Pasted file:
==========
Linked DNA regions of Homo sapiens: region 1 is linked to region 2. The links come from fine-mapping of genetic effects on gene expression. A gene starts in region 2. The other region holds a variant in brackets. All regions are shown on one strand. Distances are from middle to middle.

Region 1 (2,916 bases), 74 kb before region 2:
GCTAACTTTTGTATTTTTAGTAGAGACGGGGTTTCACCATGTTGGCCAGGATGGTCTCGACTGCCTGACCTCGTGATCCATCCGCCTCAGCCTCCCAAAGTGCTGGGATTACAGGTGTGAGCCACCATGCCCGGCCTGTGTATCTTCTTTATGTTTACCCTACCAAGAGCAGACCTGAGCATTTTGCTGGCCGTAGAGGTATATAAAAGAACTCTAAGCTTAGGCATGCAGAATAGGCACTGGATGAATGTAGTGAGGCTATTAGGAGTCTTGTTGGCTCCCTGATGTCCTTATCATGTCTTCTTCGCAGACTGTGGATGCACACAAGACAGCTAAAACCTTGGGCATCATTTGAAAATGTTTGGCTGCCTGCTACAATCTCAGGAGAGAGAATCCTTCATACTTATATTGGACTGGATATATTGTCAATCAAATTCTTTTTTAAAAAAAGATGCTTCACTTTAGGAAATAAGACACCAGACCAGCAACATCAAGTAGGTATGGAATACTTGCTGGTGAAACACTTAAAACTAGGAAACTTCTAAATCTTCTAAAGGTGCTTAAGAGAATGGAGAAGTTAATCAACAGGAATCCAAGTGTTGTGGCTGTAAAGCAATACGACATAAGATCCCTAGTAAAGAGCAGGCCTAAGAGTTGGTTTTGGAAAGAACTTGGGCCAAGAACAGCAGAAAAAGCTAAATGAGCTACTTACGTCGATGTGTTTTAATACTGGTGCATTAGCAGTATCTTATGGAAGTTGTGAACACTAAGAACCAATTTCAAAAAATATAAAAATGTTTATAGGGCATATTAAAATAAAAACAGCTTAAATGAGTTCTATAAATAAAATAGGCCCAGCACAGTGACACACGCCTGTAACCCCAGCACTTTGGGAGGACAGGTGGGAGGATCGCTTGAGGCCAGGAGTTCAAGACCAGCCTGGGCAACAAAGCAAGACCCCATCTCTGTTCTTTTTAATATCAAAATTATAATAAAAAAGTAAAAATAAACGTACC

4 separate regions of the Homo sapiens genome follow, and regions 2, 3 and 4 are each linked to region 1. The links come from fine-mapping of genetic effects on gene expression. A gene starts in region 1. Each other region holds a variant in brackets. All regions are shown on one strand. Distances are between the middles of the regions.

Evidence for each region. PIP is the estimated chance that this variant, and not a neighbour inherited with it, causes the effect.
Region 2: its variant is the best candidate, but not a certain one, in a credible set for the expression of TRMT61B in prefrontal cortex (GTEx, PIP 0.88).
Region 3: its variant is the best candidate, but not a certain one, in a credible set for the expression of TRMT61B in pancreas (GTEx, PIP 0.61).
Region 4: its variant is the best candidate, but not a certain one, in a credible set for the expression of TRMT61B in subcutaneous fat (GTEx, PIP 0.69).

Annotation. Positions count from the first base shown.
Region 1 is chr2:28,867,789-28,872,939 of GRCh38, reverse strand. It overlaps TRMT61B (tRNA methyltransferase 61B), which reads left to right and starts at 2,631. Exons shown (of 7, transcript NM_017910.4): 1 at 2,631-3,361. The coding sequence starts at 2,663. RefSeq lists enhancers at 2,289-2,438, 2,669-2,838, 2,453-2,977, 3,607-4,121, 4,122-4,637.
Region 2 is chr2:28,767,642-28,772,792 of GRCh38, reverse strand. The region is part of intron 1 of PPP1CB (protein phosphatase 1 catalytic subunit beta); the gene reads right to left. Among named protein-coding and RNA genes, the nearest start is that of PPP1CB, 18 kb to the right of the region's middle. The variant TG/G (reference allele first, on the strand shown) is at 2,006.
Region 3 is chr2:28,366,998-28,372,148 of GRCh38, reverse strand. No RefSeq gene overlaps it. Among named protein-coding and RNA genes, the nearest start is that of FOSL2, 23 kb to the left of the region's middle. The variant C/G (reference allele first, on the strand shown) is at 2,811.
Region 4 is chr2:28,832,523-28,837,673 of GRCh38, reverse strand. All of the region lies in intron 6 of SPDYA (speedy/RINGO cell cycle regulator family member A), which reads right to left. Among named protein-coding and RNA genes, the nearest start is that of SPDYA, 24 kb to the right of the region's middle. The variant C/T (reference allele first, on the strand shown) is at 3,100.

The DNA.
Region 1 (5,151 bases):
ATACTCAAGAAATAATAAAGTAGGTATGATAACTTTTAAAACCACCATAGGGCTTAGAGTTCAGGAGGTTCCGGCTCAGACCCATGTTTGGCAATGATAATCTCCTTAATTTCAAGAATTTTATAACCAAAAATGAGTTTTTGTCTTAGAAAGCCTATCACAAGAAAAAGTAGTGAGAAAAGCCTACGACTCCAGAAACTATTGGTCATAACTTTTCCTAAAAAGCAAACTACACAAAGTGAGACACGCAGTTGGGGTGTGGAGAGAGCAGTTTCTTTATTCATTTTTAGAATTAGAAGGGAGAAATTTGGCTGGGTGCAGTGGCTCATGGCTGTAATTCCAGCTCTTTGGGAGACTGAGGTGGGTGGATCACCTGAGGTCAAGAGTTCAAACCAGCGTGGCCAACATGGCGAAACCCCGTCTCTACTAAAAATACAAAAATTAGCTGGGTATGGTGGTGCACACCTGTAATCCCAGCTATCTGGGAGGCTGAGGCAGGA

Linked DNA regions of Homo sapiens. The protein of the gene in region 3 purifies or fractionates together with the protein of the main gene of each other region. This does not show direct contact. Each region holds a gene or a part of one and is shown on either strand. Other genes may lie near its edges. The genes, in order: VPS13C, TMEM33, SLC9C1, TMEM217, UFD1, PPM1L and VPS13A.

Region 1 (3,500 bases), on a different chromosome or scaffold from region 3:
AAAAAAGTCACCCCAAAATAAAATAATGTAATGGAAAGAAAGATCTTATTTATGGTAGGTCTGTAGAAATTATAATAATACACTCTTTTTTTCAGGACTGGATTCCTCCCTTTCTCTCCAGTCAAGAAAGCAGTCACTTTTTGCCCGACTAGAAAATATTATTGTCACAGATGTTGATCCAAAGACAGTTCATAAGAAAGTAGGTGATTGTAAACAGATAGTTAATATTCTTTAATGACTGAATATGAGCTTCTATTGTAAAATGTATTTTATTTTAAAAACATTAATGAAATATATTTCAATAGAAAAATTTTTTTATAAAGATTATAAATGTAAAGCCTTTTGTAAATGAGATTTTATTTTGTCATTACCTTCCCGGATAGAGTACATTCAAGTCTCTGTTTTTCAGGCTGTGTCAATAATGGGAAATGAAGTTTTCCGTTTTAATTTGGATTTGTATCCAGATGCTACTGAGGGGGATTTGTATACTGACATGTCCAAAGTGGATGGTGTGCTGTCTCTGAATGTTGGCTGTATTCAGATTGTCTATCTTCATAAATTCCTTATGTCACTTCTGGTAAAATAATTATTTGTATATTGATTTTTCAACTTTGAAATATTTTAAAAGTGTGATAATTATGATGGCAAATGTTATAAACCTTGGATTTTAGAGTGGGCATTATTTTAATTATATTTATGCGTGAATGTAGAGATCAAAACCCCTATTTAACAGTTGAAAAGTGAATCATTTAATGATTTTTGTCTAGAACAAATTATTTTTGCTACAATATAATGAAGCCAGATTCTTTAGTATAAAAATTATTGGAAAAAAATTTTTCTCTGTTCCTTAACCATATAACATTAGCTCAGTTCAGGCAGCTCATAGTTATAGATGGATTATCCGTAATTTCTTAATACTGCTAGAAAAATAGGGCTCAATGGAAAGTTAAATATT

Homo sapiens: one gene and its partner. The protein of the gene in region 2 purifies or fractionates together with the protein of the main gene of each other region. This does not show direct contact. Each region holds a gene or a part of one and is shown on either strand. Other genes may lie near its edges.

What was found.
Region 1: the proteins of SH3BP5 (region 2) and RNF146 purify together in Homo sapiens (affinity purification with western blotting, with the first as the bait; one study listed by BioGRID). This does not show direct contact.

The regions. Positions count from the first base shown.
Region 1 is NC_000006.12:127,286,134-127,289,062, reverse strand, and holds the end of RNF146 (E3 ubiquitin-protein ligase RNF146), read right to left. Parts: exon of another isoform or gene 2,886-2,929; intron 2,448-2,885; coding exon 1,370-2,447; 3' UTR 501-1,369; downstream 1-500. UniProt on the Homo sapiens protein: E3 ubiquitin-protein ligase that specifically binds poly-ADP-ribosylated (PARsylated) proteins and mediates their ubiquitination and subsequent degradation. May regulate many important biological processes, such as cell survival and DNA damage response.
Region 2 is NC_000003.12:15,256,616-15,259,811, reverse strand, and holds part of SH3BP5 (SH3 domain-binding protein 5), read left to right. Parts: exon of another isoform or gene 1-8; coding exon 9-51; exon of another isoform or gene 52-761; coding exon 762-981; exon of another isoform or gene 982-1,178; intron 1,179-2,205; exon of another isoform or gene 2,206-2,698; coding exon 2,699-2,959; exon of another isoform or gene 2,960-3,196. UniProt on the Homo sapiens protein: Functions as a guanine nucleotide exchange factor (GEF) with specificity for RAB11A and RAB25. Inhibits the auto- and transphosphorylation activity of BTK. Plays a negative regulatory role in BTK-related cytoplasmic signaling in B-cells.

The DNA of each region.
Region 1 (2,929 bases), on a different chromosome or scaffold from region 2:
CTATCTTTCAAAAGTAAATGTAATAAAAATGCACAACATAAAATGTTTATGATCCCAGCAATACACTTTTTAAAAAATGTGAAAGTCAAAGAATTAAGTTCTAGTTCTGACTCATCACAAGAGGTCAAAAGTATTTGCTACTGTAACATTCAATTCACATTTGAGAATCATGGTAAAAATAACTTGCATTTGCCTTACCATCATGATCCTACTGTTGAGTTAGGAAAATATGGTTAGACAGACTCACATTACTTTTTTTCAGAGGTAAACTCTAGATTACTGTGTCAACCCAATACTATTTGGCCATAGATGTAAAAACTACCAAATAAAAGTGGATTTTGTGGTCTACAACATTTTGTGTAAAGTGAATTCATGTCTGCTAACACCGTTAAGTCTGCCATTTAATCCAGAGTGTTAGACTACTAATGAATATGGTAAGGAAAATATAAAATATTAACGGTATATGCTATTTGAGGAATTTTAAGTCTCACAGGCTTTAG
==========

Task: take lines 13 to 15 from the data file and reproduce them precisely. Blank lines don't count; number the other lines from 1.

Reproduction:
Region 4 is chr2:28,832,523-28,837,673 of GRCh38, reverse strand. All of the region lies in intron 6 of SPDYA (speedy/RINGO cell cycle regulator family member A), which reads right to left. Among named protein-coding and RNA genes, the nearest start is that of SPDYA, 24 kb to the right of the region's middle. The variant C/T (reference allele first, on the strand shown) is at 3,100.

The DNA.
Region 1 (5,151 bases):